Brutus is not all nobility and Caesar is not all Ambition

Throughout Shakespeare’s plays, we are demonstrated the duality of human nature in which he allows his characters to operate and respond to specific situations. We are often introduced to an apparent one-sided figure, only to discover the character’s different features, flaws or loyalty, as he interacts with others and develops.

Caesar is often described as that of pure ambition and dictatorship. Qualities such as pompousness and arrogance are prominent in his character. He is “like a Colossus” above the “petty men”, calls himself the “Northern star” and elevates himself above the senate. However, we are hinted at what may be a compassionate and kind-hearted leader.

“What touches us ourself shall be last served”.
Caesar’s policy of service above self, clearly shows that there may actually be an honourable ruler behind his arrogant appearance.

Even after his death, Marc Antony reluctantly reveals Caesar’s will, in which stated, that each citizen is to inherited a sum of money in honour of appreciation of his undivided support and encouragement. This is a token of Caesar’s gratitude for his people.

Brutus, who was considered one of Caesar’s closest friend, was able to theorise about what could have “run to these extremities”. He deeply feared Caesarism and the idea of absolute rule by a single king. Caesar may have been a potential “snake in a shell”, but this claim was based upon what he assumed people “as his kind” would grow to become when they were climbing up the ladder of success. Brutus had no evidence of Caesar becoming a tyrant and Brutus’ decisions were made with no real evidence. Also, it is clear that Brutus is a poor judge of character, and that his assumption of Caesar may have been inaccurate.

Brutus’ character is synonymous with that of honour, patriotism and nobility, but not without human flaws. Although possessing the qualities of a true hero, and is considered by even the bitterest man, Casca, to be of the highest integrity. Even after his death, his archenemy, Marc Antony, recognizes that “This was a man… only in a general honest thought”. Brutus is extremely patriotic towards his country and would “rather be a villager” or spend an eternity in Hades, than be ruled by a king. Brutus may well have been the “noblest Roman of them all”. Yet, no mere man is without weaknesses.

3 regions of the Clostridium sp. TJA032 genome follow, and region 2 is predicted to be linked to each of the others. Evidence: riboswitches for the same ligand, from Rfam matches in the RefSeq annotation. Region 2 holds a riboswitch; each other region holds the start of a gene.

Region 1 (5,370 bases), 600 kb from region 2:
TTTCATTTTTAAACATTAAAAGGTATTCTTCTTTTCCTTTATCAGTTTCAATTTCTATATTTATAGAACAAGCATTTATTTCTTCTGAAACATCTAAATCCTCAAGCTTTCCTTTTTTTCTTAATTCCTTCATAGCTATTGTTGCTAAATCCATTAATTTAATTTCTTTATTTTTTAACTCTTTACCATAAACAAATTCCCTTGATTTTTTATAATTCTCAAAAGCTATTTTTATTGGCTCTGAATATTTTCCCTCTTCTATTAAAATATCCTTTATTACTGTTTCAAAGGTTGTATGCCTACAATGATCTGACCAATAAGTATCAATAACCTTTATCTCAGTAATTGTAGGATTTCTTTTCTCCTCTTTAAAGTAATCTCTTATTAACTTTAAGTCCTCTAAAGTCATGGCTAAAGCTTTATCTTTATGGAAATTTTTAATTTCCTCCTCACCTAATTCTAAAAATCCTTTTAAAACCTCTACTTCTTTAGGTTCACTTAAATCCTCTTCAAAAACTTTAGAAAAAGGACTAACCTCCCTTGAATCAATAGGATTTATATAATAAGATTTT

Acknowledging the fact that the act of killing Caesar was for the greater good of the Roman Empire, and even as the act was seen as a “sacrifice” and “a purging”, is still remains dishonourable, as Brutus was considered one of Caesar’s closest friends. Caesar’s last words “Et tu Brute?” clearly shows us that Caesar would never have expected a man of Brutus’ calibre to betray him.

Another flaw in Brutus’ character may be his trust in people and society. As he is naďve by nature, he is easily fooled by sly the manipulators, Cassius and Antony. He will not doubt a man’s word, which is also makes him a poor judge of character and worse at making important decisions. He ignores Cassius when he tells him that Antony will seek to avenge Caesar’s death, he insists that their army attack, even when they are weakened.

Brutus is very judgemental and accuses Cassius of accepting having “itchy palm” (accepting bribes), when he has no evidence of this. He speak condescendingly to his friend Cassius, which is not what one would expect from such a man of noble stature.

Shakespeare had the ability to ‘humanise’ his characters by making them real people, with flaws. Although they may have certain overriding qualities, the duality of a character makes them easier to relate to and can create a ‘person’ of much greater depth and insight than what they may appear to be.